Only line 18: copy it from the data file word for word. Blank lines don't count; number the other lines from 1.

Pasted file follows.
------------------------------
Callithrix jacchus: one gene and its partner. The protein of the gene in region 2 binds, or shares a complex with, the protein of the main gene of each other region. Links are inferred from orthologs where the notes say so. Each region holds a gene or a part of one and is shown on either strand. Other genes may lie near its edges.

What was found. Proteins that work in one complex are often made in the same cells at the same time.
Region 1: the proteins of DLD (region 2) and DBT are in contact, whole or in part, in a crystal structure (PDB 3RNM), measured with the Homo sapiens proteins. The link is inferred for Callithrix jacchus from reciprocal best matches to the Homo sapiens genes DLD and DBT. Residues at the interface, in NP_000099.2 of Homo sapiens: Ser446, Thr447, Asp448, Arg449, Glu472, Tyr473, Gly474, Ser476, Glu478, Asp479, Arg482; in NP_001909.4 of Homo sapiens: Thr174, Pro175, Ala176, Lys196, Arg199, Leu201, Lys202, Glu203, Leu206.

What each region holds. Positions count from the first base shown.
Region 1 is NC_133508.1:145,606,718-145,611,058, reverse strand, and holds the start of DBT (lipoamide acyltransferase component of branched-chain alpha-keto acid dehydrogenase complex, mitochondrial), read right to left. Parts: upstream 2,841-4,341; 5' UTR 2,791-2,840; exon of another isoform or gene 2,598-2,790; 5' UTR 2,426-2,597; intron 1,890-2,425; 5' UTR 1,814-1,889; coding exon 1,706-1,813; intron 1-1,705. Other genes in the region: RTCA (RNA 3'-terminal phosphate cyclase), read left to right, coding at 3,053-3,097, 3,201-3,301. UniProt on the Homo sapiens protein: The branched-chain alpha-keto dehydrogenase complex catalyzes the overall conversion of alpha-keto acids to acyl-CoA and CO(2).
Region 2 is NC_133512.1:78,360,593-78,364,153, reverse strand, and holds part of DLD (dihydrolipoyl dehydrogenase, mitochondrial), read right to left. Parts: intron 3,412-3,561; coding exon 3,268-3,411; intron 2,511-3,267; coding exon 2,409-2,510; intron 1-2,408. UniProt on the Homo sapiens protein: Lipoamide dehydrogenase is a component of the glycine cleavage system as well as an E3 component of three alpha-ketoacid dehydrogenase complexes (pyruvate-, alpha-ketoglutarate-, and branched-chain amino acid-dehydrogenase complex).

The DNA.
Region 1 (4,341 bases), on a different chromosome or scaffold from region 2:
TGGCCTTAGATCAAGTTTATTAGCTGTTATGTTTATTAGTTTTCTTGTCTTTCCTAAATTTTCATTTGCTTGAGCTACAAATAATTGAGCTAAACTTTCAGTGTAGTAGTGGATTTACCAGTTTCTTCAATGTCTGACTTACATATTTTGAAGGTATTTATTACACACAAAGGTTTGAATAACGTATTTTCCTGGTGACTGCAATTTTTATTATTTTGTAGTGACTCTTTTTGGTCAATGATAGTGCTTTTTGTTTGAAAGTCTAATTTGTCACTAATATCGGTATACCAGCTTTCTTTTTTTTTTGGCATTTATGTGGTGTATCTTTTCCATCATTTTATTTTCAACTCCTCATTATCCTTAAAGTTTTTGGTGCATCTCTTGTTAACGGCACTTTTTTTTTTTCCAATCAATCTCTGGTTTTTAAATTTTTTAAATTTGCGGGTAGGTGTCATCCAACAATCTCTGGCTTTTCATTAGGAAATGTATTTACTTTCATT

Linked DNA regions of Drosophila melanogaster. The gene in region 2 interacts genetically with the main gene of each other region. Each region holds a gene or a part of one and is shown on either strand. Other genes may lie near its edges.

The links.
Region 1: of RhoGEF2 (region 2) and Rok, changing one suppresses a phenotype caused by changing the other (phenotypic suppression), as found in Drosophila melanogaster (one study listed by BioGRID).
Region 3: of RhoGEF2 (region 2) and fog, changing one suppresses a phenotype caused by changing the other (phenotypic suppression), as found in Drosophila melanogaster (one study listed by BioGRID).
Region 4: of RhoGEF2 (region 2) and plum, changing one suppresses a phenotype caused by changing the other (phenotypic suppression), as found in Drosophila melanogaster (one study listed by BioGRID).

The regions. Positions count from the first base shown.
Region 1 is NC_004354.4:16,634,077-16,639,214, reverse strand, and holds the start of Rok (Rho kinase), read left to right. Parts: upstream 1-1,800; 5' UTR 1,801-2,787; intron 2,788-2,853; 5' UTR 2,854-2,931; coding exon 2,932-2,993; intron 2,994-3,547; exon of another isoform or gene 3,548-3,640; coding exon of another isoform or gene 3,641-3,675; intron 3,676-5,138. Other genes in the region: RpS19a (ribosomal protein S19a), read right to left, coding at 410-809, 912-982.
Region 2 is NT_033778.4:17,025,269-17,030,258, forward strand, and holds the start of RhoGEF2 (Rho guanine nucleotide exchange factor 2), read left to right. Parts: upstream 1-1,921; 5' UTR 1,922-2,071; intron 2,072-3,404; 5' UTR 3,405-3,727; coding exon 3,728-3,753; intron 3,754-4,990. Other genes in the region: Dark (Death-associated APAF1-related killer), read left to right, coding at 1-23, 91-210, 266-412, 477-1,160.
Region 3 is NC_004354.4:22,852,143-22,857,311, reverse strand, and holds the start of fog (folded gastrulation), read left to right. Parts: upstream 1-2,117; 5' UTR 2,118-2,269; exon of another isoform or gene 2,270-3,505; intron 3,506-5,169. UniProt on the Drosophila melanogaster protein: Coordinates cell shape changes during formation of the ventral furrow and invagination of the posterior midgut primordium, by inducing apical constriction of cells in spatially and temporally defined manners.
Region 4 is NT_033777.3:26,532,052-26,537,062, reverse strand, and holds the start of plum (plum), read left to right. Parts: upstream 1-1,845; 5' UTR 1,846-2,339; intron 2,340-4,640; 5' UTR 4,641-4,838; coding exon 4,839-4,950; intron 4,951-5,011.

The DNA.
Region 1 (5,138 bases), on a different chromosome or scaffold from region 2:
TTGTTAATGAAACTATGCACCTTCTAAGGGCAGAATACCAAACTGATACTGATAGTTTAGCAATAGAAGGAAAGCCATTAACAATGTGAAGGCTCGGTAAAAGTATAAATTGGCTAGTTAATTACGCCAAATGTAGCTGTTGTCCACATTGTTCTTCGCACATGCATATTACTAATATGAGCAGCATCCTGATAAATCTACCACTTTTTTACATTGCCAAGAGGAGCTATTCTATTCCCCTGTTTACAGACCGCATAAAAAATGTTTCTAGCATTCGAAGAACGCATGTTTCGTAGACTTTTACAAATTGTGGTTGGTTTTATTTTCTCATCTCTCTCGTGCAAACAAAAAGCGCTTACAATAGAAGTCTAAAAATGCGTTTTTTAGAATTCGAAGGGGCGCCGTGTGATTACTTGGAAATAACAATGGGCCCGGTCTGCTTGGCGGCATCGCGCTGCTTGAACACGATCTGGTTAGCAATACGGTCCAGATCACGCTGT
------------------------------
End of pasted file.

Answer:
Region 3 is NC_004354.4:22,852,143-22,857,311, reverse strand, and holds the start of fog (folded gastrulation), read left to right. Parts: upstream 1-2,117; 5' UTR 2,118-2,269; exon of another isoform or gene 2,270-3,505; intron 3,506-5,169. UniProt on the Drosophila melanogaster protein: Coordinates cell shape changes during formation of the ventral furrow and invagination of the posterior midgut primordium, by inducing apical constriction of cells in spatially and temporally defined manners.